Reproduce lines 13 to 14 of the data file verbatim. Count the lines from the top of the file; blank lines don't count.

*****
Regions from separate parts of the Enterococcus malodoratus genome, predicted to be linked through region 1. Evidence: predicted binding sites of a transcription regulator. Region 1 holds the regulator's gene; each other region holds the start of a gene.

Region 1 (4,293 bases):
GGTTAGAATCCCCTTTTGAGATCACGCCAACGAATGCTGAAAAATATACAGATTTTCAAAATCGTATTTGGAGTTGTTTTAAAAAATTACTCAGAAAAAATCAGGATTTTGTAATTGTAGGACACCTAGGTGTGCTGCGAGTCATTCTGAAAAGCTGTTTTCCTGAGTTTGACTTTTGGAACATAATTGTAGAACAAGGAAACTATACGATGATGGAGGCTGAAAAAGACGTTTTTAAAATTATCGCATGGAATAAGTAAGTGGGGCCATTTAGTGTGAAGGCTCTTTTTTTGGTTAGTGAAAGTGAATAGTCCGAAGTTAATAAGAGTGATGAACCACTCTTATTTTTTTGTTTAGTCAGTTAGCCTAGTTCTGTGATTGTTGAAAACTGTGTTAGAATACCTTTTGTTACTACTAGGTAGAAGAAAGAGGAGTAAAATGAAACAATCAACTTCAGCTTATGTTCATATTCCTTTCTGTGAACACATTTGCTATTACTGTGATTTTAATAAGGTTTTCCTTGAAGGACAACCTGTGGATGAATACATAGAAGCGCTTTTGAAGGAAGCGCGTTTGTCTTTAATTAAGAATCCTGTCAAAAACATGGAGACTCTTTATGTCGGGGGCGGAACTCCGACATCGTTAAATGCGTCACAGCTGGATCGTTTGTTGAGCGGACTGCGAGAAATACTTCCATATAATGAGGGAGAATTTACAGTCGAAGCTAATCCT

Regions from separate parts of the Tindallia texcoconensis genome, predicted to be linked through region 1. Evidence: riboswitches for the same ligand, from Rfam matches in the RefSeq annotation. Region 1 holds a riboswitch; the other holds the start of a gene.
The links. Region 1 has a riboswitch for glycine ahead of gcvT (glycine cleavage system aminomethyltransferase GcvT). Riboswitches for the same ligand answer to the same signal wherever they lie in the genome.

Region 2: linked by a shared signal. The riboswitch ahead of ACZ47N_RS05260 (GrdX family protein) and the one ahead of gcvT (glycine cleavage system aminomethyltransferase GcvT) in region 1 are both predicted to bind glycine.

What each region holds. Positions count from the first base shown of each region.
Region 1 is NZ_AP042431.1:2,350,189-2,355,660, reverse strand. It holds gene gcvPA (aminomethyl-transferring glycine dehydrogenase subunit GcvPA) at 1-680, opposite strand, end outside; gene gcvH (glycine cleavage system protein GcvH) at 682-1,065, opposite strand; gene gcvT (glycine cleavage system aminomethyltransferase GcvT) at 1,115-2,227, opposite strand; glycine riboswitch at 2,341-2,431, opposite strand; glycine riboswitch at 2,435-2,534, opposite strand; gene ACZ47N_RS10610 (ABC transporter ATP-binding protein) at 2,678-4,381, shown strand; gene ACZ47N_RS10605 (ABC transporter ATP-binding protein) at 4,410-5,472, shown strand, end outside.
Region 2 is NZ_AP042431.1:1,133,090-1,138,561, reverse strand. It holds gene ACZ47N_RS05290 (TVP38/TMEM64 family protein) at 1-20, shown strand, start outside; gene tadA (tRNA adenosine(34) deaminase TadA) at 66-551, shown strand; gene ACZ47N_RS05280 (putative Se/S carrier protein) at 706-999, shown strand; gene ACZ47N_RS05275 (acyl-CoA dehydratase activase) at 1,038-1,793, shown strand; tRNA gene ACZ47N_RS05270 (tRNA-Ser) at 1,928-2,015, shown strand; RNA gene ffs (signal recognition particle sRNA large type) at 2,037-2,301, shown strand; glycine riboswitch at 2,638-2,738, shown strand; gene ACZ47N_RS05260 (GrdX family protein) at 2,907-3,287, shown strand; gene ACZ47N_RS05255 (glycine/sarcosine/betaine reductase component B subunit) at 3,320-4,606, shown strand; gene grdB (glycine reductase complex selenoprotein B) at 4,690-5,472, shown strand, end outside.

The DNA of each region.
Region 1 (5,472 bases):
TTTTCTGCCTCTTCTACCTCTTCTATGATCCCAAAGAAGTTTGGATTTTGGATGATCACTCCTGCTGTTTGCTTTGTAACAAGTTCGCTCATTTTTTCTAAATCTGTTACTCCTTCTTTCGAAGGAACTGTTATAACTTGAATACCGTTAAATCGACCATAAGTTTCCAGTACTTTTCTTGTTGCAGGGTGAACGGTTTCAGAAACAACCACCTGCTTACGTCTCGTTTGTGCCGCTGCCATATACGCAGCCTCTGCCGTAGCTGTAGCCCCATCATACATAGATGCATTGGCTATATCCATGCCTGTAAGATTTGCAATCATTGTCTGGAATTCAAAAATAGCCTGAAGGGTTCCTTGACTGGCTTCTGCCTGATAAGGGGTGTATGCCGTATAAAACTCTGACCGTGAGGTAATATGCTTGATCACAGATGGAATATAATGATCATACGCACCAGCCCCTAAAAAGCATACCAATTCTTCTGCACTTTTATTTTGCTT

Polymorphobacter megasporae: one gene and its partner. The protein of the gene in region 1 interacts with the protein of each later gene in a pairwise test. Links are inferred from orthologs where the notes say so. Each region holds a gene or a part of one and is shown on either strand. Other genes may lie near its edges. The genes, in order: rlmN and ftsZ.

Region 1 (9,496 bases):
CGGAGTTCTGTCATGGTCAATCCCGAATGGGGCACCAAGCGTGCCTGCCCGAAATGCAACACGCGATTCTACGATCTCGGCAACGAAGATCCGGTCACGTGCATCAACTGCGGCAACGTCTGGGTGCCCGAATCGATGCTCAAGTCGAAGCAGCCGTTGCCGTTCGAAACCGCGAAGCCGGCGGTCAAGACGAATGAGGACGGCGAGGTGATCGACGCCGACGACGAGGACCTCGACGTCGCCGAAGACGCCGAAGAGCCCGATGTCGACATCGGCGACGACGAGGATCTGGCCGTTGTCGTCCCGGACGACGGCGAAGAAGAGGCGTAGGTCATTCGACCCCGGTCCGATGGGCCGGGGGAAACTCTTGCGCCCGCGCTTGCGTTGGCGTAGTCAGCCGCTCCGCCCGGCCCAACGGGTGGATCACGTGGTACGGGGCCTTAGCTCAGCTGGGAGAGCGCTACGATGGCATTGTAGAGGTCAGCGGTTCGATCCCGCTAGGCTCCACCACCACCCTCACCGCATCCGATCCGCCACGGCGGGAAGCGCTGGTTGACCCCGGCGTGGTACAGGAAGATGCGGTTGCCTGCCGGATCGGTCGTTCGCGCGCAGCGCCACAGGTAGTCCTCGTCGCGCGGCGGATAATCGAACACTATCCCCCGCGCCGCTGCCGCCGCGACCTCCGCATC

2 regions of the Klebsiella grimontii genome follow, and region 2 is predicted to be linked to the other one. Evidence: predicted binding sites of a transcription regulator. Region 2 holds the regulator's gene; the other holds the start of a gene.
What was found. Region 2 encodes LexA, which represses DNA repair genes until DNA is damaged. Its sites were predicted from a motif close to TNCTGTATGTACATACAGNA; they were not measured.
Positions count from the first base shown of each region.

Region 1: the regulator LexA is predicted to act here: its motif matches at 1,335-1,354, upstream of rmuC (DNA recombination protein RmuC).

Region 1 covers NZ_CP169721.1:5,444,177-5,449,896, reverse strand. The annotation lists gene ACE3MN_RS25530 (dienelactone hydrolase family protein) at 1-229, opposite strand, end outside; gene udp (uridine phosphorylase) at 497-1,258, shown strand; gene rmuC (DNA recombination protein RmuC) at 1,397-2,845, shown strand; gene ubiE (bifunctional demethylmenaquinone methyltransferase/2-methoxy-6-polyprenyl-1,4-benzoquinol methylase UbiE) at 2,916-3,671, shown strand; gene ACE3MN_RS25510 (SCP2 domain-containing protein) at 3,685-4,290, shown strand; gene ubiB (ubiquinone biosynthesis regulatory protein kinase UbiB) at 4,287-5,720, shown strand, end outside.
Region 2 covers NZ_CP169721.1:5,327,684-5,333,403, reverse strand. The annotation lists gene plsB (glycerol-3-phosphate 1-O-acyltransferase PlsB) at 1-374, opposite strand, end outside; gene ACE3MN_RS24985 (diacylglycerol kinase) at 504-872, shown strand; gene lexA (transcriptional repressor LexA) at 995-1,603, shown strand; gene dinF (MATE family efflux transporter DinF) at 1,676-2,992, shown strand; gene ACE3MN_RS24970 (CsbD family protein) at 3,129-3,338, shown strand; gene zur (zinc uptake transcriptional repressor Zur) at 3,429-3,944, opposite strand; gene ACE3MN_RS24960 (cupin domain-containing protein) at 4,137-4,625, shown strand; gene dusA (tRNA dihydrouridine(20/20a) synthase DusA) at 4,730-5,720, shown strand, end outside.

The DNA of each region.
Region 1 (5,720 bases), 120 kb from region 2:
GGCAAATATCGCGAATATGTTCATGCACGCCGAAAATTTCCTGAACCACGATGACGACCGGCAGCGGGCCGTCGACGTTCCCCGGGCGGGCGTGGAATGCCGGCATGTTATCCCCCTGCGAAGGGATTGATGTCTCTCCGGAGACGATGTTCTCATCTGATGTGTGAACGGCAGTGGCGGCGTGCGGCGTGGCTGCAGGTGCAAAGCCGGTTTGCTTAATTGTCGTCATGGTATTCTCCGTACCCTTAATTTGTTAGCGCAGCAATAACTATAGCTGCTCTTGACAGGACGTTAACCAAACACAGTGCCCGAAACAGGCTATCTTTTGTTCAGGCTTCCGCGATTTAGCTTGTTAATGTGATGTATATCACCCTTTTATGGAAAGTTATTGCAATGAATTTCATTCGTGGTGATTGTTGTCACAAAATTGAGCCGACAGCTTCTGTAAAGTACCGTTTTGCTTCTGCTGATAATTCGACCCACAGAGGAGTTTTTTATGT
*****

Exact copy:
Polymorphobacter megasporae: one gene and its partner. The protein of the gene in region 1 interacts with the protein of each later gene in a pairwise test. Links are inferred from orthologs where the notes say so. Each region holds a gene or a part of one and is shown on either strand. Other genes may lie near its edges. The genes, in order: rlmN and ftsZ.

Region 1 (9,496 bases):